SEAT Altea MPV (2004-2015)
"The SEAT Altea is a great-looking people carrier that’s good to drive, well priced and generously equipped."
- Handsome looks
- Practical interior
- Inexpensive to buy and run
- Slightly firm ride
- Excessive wind noise
- Interior quality not as good as VW
Based on its sister car, the Volkswagen Golf Plus, the SEAT Altea is still one of the smartest-looking small people carriers available in the UK. It’s efficient, fun to drive and comes with a choice of two effective diesel engines that offer an appealing balance of performance and economy, so it’s cheap to run, too.
You get a practical boot and a spacious interior, but rival people carriers such as the Ford C-MAX offer superior practicality and more room for passengers. In fact, even the larger SEAT Altea XL doesn't get seven seats, meaning it loses out to rivals like the Ford Grand C-MAX and Renault Grand Scenic. Like the Golf Plus, though, the Altea boasts solid build quality, good standard equipment and affordable prices, making for cost-effective and fun family transport.
MPG, running costs & CO2
Both of the diesel engines offered in the Altea are fuel-efficient. For the lowest running costs, we’d recommend the 1.6-litre TDI Ecomotive model, which returns an impressive 62.8mpg and has CO2 emissions of 119g/km, for road tax of £30 a year. However, even the 2.0-litre TDI still manages a respectable 57mpg and emits 129g/km of CO2, while being much faster and quieter on the motorway.
Engines, drive & performance
The Altea comes with a choice of 1.6-litre and 2.0-litre TDI diesel engines these days – the petrols that were offered previously have been discontinued. Both diesels offer a combination of impressively low running costs and eager performance, which suits the Altea well.
There’s very little body lean through corners, even though the suspension is relatively soft, while the brakes are responsive and the steering is accurate. The Altea isn’t as much fun to drive as a Ford C-MAX or as comfortable as a VW Golf Plus, but it feels solid, calm and safe any speed. It just doesn't offer anything to set itself apart from rivals – but given its age, that may well be rectified when the next-generation car appears.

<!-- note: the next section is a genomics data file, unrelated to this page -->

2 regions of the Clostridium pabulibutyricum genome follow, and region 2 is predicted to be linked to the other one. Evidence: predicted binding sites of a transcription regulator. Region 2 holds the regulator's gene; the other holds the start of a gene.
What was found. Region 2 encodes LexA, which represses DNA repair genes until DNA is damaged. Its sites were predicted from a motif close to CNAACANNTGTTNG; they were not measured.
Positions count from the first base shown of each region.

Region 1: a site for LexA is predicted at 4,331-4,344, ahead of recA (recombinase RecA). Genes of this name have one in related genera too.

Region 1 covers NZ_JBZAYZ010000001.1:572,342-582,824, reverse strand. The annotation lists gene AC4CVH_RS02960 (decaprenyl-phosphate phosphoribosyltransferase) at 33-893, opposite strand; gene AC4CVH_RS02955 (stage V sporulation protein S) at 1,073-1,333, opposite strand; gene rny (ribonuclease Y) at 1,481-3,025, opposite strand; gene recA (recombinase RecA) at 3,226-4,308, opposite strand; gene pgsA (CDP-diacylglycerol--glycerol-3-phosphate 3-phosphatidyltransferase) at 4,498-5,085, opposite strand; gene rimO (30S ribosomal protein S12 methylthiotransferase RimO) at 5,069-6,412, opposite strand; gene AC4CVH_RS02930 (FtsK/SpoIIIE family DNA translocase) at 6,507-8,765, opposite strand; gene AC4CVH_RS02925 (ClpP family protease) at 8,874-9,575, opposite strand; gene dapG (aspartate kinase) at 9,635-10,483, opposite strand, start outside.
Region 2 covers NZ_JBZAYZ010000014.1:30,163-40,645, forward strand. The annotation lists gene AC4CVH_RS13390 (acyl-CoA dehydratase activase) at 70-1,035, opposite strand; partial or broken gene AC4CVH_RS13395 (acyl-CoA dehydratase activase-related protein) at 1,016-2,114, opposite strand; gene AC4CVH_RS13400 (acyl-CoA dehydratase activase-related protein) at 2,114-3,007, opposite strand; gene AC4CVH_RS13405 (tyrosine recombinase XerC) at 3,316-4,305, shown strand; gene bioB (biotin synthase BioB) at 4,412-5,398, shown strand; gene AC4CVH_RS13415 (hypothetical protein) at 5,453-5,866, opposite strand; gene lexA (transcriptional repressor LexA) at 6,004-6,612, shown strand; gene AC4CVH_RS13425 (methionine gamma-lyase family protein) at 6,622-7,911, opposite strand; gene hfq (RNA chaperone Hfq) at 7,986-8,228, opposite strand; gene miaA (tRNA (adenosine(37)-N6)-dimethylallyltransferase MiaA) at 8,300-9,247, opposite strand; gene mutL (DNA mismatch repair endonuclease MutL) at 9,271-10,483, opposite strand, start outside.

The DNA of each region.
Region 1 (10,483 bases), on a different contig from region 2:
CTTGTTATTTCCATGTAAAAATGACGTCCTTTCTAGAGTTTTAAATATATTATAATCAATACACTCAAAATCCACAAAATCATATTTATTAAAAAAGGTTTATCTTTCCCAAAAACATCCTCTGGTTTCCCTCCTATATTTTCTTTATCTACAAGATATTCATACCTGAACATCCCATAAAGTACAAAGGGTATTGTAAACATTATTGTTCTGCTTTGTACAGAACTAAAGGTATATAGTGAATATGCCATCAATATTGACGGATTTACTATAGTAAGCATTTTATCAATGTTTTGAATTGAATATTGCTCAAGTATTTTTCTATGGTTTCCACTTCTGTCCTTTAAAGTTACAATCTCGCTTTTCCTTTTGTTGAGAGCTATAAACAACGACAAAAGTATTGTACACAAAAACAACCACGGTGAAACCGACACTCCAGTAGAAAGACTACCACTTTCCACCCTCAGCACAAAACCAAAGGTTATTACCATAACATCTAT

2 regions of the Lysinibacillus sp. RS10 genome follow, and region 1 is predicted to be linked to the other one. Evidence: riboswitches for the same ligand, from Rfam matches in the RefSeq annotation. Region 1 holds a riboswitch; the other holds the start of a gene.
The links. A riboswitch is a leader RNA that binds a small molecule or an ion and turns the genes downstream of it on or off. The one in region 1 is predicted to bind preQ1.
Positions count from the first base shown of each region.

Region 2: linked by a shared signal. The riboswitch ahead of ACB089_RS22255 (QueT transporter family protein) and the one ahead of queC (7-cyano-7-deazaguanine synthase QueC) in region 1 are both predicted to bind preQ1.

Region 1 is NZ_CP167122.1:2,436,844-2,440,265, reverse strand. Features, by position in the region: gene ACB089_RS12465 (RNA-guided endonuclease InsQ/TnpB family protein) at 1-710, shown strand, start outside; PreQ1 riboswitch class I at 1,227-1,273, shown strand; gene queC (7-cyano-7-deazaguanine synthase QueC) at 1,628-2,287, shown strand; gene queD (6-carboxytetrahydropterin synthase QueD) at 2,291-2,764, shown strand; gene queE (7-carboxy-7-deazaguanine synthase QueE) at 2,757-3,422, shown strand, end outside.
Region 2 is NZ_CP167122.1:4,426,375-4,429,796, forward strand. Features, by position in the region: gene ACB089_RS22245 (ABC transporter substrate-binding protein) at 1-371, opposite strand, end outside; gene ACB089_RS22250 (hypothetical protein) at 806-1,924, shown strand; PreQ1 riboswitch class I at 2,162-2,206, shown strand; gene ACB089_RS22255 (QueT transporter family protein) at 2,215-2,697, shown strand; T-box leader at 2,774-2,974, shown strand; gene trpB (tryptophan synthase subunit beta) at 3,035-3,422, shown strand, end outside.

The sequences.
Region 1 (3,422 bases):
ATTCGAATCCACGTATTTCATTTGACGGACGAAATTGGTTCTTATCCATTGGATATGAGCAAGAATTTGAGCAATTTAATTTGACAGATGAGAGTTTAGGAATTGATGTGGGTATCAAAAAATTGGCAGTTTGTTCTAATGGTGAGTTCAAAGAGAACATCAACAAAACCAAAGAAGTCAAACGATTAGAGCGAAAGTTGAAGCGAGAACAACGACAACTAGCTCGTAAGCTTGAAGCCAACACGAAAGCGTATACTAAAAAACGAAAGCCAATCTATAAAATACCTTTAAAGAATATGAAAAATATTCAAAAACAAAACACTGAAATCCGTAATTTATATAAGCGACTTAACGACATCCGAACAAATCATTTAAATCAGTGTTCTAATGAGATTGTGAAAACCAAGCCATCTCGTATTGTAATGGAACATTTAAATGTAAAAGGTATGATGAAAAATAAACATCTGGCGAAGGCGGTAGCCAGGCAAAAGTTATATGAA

Interior & comfort
It’s a shame that the 1.2 and 1.4-litre petrol engines that used to be offered in the Altea have been withdrawn, because they were much quieter than the diesel engines that are the only option now. They clatter about at low speeds, although this does stop as you soon as you pick up the pace. You can also hear the wind buffeting around the front doors on the motorway, but it's not hugely annoying. Overall, the Altea is comfortable and rides well.
Practicality & boot space
There are plenty of neat and practical touches to distinguish the Altea, including additional storage under the boot floor and a parcel shelf with a built-in storage area. However, while 409 litres of boot space sounds pretty good, it's beaten by rivals such as the Ford C-MAX, which offers an impressive 550 litres in comparison.
But the Altea’s real downfall in this area is that you can't remove the back seats to maximise storage capacity. They are mounted on runners, though – so you can either increase legroom for rear passengers or give yourself some more space in the boot. They also split 60:40 and fold down flat without needing to remove the headrests.
The larger SEAT Altea XL has an extra 123 litres of boot space, to give a total capacity of 1,604 litres with the back seats folded down.
Reliability & safety
Although SEAT has long been part of the VW Group (which also owns star performer Skoda), the brand continues to do very badly in customer satisfaction surveys. In the Driver Power 2013 poll, SEAT dropped a further three places following its steep decline in the 2012 survey, going from 14th to 24th. Now ranked 27th, SEAT has a lot of work to do to get on terms with its rivals – only MINI, Suzuki, Fiat, Peugeot and Smart were rated lower.
The Altea itself just about scraped into the survey's top 150 cars, coming 121st, but that could be down to model's age. However, build quality is good, and should withstand the rough and tumble of family life. It also scored the full five-star rating in the Euro NCAP crash tests, doing particularly well for adult and child occupant protection and reasonably well for pedestrian protection. You get six airbags, traction control, anti-lock brakes, electronic stability control and electronic braking assistance as standard on all models.
Price, value for money & options
When you line up the Altea against its main rivals, the SEAT looks like pretty good value. Starting prices are low and even the top-of-the-range models are more affordable than equivalent cars from Volkswagen or Ford.
If you choose the entry-level S Copa model, you get alloy wheels, air-conditioning, a CD stereo, electric front windows and electric mirrors as standard. The SE Copa trim adds rear parking sensors plus automatic headlights and windscreen wipers, as well as tinted rear windows and touchscreen sat nav.
Insurance groups are fairly low, while resale values on the used-car market are reasonably good thanks to that generous standard equipment and the fact it isn't all that expensive to buy in the first place.